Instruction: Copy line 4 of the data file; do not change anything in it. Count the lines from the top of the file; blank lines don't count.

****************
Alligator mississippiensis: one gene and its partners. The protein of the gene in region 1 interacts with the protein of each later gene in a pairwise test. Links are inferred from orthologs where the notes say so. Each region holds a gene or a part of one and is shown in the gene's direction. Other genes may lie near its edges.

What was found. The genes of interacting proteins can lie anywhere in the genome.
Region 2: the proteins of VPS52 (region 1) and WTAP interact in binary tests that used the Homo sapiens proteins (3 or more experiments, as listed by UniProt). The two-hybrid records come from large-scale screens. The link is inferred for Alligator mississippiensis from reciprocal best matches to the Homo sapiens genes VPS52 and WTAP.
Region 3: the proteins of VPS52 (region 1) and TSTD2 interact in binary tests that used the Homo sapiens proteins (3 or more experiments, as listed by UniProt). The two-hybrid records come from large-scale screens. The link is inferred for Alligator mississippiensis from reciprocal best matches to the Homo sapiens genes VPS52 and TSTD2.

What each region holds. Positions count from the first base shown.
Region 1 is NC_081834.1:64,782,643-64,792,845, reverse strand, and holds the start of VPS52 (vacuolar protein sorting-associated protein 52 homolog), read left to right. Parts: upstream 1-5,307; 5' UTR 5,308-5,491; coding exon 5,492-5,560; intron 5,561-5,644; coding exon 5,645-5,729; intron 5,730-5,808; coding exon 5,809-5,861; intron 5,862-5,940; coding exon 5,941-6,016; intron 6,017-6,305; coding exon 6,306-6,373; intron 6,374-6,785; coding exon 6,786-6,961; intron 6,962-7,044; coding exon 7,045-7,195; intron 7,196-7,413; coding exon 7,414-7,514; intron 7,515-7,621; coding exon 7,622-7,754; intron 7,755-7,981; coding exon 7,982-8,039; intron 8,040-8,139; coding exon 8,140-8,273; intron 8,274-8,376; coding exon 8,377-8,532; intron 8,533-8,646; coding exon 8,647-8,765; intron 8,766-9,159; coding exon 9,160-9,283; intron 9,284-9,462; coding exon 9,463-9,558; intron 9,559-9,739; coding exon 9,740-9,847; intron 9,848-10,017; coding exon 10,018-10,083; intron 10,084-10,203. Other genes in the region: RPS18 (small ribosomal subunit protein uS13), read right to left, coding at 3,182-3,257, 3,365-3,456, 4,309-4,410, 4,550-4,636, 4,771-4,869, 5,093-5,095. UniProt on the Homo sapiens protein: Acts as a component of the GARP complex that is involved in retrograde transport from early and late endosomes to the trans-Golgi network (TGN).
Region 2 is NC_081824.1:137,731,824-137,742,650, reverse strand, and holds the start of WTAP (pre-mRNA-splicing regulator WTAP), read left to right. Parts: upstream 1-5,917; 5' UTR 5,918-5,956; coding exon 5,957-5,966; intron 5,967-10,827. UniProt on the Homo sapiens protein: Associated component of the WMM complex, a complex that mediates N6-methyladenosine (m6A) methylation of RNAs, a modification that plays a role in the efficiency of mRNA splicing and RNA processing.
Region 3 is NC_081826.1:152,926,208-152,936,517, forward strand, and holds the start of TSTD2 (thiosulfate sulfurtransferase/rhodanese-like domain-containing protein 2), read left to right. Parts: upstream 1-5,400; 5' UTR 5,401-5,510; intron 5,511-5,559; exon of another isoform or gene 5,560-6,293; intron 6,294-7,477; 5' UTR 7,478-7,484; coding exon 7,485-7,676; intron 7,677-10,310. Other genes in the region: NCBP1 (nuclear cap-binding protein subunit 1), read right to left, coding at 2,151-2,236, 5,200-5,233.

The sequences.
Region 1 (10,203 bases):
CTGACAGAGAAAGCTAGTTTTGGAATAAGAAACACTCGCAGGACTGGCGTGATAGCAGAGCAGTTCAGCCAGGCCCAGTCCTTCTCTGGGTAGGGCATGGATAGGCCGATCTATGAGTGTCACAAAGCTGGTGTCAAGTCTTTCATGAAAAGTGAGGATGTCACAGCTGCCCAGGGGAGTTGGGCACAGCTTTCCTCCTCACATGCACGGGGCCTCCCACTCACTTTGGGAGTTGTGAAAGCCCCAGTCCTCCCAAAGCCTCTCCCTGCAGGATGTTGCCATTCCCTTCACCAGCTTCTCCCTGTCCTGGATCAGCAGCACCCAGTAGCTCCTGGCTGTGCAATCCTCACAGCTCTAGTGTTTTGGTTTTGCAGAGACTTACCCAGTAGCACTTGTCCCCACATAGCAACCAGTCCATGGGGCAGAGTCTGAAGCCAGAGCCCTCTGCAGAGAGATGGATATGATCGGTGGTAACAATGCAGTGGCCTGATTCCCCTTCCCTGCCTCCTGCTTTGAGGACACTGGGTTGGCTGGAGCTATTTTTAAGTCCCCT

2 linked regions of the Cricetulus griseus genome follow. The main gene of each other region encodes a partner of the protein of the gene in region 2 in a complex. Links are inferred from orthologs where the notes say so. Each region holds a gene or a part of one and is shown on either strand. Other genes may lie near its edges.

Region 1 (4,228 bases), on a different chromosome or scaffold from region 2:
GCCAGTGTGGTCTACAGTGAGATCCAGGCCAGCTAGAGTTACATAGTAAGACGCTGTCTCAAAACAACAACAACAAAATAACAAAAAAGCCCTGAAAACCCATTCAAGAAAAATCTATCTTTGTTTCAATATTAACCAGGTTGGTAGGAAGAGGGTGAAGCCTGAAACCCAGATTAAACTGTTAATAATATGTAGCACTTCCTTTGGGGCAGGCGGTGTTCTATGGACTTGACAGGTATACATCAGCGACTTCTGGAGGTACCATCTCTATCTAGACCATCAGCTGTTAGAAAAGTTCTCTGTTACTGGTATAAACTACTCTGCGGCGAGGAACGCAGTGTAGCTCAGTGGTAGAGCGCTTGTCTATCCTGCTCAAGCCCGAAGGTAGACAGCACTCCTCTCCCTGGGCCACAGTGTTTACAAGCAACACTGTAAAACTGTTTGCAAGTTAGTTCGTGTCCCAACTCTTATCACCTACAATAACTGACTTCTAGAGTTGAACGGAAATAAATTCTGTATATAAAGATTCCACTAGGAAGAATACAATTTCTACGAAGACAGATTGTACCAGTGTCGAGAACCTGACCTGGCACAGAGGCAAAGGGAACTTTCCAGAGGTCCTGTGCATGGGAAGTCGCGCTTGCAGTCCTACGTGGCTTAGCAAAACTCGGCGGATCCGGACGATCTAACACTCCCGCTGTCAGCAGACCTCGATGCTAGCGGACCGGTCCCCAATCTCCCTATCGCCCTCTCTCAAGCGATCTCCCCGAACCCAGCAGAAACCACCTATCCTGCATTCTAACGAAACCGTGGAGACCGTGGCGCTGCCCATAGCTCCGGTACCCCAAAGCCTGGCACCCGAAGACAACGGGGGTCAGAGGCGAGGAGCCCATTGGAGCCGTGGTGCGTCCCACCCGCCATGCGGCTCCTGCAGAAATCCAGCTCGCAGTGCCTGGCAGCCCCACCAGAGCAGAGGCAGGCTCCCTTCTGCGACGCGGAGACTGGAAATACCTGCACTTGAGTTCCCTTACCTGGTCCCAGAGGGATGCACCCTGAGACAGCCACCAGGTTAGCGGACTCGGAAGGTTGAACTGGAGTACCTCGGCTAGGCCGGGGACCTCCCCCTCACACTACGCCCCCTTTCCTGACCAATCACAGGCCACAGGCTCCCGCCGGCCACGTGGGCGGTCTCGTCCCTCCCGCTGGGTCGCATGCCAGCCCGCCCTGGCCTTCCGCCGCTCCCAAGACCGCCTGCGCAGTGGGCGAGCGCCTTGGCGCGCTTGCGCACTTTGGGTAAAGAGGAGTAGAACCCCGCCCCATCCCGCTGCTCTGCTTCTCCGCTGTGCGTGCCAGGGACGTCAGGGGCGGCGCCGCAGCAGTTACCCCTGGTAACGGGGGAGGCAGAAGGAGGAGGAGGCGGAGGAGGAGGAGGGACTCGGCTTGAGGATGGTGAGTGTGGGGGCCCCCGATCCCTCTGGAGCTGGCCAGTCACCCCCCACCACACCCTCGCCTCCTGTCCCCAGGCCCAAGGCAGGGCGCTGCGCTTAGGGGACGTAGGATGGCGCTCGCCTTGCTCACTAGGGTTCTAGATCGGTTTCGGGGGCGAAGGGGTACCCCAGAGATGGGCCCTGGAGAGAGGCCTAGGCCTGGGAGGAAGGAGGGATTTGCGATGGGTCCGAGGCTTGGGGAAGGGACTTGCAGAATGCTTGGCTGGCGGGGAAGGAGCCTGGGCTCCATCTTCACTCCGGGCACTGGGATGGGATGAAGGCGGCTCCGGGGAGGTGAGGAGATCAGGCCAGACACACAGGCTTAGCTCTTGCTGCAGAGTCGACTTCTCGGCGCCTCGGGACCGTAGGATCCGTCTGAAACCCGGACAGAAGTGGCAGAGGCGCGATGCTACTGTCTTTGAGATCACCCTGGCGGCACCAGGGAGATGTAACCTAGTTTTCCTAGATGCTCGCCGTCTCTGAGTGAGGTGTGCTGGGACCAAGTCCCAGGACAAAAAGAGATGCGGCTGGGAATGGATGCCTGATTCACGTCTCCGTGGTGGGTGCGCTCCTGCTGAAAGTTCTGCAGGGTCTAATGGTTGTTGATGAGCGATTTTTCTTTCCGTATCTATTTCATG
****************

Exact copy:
Region 3: the proteins of VPS52 (region 1) and TSTD2 interact in binary tests that used the Homo sapiens proteins (3 or more experiments, as listed by UniProt). The two-hybrid records come from large-scale screens. The link is inferred for Alligator mississippiensis from reciprocal best matches to the Homo sapiens genes VPS52 and TSTD2.